Anybody who is financially knowledgeable has heard of a credit score and understands that it's better to have a higher credit score as opposed to a lower credit score.

not only banks will look at your credit score but employers, landlords, and others may look at your credit score before they might lend you money or employ you. If your credit score is too low you may not be able to get a loan, the job you want or live in the home of your choice. So that is something to think about. Your life could be different with a good credit score.

Credit scores are determined using different criteria. It basically comes down to how much you earn, how much you owe and when if you pay your bills on time. For example, if you are late paying your bills(like your phone bill), the phone company may report it to any combination of credit reporting agencies (not all creditors report to the same agencies). When this happens, you will get a mark against you on your credit report. And this, in turn, has a negative impact on your creditworthiness.

But besides not paying bill other factors which have a negative effect are :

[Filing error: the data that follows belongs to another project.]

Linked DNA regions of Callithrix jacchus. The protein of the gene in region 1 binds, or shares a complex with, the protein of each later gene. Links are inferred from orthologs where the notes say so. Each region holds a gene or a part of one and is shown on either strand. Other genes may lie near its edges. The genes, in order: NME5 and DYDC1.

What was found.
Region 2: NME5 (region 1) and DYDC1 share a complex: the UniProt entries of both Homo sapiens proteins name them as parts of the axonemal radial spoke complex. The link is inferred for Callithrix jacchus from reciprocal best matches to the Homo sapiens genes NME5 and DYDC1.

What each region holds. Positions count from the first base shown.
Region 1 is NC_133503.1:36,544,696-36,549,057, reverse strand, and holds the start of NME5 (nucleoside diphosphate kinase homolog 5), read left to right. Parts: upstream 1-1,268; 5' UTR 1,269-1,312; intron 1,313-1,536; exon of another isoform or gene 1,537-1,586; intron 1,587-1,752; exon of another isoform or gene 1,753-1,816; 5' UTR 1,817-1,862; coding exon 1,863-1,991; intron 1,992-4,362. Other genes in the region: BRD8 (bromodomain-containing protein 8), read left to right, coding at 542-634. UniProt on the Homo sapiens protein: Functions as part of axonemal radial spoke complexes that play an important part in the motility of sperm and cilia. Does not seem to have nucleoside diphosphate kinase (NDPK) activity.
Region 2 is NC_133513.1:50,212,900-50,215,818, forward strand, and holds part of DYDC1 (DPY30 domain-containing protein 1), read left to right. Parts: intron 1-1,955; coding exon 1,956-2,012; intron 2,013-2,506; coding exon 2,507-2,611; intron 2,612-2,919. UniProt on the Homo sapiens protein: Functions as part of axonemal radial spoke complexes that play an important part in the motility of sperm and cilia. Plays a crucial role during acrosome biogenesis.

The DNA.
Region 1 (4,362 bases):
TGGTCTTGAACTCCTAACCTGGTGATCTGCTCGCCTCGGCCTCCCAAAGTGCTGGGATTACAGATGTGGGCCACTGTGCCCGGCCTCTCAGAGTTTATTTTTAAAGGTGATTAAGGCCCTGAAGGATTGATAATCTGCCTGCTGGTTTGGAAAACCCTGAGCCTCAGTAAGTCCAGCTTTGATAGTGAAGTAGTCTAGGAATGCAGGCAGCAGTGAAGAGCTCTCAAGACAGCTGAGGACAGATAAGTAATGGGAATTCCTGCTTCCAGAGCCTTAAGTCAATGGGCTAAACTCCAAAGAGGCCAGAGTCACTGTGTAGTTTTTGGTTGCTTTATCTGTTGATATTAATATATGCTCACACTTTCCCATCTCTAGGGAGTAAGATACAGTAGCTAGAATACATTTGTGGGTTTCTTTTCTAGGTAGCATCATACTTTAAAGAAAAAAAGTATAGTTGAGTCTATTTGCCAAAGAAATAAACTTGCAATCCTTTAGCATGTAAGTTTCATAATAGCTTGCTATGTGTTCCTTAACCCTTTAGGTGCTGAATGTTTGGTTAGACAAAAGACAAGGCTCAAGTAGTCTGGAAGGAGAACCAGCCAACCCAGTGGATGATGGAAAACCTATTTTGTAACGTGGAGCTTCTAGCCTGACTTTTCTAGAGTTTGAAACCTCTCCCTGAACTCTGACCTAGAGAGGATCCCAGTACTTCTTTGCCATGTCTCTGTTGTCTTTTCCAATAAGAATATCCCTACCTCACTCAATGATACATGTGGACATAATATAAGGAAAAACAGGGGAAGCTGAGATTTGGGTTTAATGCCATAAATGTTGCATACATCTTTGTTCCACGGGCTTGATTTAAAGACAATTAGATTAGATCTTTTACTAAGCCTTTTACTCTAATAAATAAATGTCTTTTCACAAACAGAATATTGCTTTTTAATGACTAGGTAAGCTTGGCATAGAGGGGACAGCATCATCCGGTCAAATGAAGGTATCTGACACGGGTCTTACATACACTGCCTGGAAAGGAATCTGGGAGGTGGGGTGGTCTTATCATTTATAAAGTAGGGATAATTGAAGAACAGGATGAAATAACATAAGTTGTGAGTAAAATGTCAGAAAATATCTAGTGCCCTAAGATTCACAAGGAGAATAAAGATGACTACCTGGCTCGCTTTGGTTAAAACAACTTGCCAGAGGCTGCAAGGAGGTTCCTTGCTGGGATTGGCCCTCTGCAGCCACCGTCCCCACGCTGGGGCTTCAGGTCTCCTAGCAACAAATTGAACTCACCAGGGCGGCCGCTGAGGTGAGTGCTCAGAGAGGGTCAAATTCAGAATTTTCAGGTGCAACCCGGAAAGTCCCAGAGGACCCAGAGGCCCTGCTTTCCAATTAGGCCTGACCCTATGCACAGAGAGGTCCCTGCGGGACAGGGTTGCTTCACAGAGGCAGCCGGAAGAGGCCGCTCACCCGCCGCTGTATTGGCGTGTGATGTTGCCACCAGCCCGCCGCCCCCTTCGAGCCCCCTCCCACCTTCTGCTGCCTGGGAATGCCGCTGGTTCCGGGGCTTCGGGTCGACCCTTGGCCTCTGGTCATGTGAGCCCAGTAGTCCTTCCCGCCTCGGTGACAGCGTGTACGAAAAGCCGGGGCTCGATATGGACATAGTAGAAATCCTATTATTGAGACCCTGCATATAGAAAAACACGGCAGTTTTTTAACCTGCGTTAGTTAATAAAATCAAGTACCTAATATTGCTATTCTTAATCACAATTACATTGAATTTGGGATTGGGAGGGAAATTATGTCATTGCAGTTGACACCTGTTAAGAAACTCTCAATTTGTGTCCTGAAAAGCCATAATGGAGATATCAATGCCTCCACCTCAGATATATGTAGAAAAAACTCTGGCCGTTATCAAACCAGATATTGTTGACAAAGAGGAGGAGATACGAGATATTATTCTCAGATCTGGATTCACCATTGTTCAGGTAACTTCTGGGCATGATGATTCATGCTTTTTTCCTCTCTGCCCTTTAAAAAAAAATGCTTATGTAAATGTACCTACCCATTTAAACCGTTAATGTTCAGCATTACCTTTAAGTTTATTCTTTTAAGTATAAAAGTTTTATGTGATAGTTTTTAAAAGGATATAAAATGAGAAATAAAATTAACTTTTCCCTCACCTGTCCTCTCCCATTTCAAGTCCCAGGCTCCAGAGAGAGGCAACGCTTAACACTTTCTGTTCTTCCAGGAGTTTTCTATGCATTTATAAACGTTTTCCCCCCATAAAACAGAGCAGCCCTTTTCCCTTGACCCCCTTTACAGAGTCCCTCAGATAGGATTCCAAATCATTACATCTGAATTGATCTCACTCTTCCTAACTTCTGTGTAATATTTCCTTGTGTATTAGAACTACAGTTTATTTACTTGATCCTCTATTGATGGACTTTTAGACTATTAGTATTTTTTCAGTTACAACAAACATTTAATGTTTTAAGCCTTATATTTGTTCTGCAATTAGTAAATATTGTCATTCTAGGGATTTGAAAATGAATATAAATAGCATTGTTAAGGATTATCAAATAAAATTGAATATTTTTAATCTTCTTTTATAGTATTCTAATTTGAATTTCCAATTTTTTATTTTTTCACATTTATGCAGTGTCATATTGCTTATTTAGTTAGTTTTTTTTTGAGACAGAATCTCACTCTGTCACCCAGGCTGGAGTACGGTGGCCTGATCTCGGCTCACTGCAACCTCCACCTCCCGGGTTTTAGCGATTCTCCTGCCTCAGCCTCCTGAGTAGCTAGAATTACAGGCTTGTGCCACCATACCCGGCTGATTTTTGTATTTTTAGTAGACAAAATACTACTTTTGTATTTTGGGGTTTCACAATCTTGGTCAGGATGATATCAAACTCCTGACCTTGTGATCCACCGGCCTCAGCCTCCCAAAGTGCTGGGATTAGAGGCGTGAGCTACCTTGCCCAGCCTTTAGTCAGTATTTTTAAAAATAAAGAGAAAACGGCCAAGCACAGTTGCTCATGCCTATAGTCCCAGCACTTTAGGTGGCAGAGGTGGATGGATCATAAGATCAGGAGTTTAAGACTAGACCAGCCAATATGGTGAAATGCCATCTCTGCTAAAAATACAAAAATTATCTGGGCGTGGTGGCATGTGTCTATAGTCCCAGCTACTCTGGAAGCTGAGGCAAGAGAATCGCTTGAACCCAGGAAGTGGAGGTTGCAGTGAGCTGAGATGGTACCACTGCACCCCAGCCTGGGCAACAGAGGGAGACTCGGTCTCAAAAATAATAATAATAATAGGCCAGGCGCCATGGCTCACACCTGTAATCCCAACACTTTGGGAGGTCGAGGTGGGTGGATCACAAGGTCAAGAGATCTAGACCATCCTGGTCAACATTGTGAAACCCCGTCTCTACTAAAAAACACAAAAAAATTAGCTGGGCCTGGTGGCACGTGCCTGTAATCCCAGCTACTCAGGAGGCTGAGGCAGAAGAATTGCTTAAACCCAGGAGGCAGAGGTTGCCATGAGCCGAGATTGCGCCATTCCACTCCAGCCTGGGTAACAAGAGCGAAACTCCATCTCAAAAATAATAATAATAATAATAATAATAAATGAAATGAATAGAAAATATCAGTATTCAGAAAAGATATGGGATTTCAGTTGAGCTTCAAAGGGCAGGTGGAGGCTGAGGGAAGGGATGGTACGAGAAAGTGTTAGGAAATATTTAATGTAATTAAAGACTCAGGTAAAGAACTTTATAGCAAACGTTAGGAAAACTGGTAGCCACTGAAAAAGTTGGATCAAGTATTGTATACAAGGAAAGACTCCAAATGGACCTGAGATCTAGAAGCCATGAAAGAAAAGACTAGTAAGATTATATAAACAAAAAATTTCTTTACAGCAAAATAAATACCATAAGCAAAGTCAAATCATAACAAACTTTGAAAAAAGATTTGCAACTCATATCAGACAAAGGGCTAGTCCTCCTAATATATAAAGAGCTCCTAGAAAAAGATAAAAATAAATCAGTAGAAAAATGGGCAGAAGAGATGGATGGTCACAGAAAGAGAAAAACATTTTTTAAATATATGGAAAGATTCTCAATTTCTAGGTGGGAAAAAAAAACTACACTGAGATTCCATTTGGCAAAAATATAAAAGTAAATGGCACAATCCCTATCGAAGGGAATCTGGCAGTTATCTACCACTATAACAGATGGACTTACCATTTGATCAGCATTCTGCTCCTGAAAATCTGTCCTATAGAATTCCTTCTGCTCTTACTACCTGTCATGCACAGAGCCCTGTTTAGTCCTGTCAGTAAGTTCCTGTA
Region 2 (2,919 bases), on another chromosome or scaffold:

Having too many credit accounts at any one single time.
Closing accounts that have a remaining balance on them.
Too many open accounts, regardless of whether or not they have a balance.
Lack of a credit history.
Total outstanding debt that is too high.
Having bankruptcy on your record.
Not making payments on time.
Not enough of a credit history.
Having too much debt for your income (commonly referred to as the debt-to-income ratio).
Closing too many accounts within a short time frame.
Utility bills that go unpaid.

Each of the above things can raise a red flag on your credit report. How much any single one of these affects your credit score is hard to say, as each agency uses a different formula for calculating their score. At the very least, the things on the list don't look good. The more things you are doing on the list, the worse your credit score will suffer.

Okay, now that we got the list of things to avoid out of the way, it's time to get proactive. The good news is that there are things you can do that have a positive effect on your credit score. On top of that, they will also save you money in the long run and improve your overall state of financial health.

Only apply for credit when you need it, and do your best to space out when you apply for new credit accounts.
Buy things with cash instead of credit.
Stick to a budget so you don't spend more than you earn.
Pay more than the minimum due on your credit cards.
Build up a savings account so you have money for emergencies.
Check your credit report for accuracy and make corrections where needed.
Pay all of your bills on time.
Correct errors on your report promptly.

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